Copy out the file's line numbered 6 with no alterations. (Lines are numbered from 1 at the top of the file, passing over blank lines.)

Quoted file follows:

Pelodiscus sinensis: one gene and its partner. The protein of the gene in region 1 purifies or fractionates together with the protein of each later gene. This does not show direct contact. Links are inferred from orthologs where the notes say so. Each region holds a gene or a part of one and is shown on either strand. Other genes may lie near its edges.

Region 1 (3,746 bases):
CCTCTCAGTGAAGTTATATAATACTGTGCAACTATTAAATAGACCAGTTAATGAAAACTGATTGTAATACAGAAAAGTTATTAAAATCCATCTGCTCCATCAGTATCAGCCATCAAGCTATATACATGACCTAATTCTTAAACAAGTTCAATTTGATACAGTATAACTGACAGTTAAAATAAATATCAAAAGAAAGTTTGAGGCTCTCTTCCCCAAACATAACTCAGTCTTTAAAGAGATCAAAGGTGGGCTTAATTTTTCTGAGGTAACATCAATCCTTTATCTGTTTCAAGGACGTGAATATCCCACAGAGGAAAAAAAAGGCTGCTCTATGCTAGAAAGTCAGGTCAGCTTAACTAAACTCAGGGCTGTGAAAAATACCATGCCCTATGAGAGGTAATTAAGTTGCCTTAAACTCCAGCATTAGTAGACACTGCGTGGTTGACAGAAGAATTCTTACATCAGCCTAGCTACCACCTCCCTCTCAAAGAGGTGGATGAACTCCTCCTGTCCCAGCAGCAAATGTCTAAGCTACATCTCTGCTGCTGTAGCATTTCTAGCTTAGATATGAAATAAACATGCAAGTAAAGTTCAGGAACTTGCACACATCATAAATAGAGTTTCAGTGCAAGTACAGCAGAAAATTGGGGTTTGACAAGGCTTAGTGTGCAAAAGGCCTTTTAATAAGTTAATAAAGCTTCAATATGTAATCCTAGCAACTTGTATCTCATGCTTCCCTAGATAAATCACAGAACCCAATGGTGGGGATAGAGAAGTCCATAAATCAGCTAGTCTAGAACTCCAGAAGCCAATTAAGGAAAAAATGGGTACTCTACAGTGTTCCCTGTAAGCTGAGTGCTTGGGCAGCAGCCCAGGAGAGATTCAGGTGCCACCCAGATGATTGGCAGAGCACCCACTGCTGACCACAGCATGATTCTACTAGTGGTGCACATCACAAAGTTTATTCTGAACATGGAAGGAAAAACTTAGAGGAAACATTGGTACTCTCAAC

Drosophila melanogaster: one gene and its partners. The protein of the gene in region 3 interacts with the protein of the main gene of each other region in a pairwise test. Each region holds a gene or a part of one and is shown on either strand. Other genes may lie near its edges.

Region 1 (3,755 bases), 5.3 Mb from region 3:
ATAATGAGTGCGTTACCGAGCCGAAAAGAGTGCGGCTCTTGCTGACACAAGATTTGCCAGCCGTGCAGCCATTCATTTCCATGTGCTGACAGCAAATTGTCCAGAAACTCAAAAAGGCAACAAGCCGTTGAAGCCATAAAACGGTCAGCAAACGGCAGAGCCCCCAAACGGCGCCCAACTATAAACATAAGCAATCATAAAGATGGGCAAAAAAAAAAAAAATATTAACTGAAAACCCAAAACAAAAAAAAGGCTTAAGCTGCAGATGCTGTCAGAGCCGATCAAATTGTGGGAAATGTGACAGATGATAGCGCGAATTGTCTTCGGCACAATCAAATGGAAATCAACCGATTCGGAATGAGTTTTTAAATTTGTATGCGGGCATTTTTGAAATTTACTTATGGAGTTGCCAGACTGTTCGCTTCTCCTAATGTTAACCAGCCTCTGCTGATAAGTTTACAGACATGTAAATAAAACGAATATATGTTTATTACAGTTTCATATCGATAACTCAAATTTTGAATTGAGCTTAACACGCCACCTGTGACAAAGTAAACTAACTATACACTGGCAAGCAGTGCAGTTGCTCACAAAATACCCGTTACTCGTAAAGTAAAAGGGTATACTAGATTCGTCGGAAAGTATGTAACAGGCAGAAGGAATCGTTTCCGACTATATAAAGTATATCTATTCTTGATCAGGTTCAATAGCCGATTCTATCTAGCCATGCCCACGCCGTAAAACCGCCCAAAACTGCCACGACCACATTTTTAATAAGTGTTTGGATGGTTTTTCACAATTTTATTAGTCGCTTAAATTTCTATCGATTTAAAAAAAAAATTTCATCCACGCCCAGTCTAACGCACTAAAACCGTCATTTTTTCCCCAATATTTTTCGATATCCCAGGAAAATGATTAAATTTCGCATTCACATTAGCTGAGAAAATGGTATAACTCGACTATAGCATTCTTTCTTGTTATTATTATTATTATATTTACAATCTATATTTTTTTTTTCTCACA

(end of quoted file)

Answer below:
ATAATGAGTGCGTTACCGAGCCGAAAAGAGTGCGGCTCTTGCTGACACAAGATTTGCCAGCCGTGCAGCCATTCATTTCCATGTGCTGACAGCAAATTGTCCAGAAACTCAAAAAGGCAACAAGCCGTTGAAGCCATAAAACGGTCAGCAAACGGCAGAGCCCCCAAACGGCGCCCAACTATAAACATAAGCAATCATAAAGATGGGCAAAAAAAAAAAAAATATTAACTGAAAACCCAAAACAAAAAAAAGGCTTAAGCTGCAGATGCTGTCAGAGCCGATCAAATTGTGGGAAATGTGACAGATGATAGCGCGAATTGTCTTCGGCACAATCAAATGGAAATCAACCGATTCGGAATGAGTTTTTAAATTTGTATGCGGGCATTTTTGAAATTTACTTATGGAGTTGCCAGACTGTTCGCTTCTCCTAATGTTAACCAGCCTCTGCTGATAAGTTTACAGACATGTAAATAAAACGAATATATGTTTATTACAGTTTCATATCGATAACTCAAATTTTGAATTGAGCTTAACACGCCACCTGTGACAAAGTAAACTAACTATACACTGGCAAGCAGTGCAGTTGCTCACAAAATACCCGTTACTCGTAAAGTAAAAGGGTATACTAGATTCGTCGGAAAGTATGTAACAGGCAGAAGGAATCGTTTCCGACTATATAAAGTATATCTATTCTTGATCAGGTTCAATAGCCGATTCTATCTAGCCATGCCCACGCCGTAAAACCGCCCAAAACTGCCACGACCACATTTTTAATAAGTGTTTGGATGGTTTTTCACAATTTTATTAGTCGCTTAAATTTCTATCGATTTAAAAAAAAAATTTCATCCACGCCCAGTCTAACGCACTAAAACCGTCATTTTTTCCCCAATATTTTTCGATATCCCAGGAAAATGATTAAATTTCGCATTCACATTAGCTGAGAAAATGGTATAACTCGACTATAGCATTCTTTCTTGTTATTATTATTATTATATTTACAATCTATATTTTTTTTTTCTCACA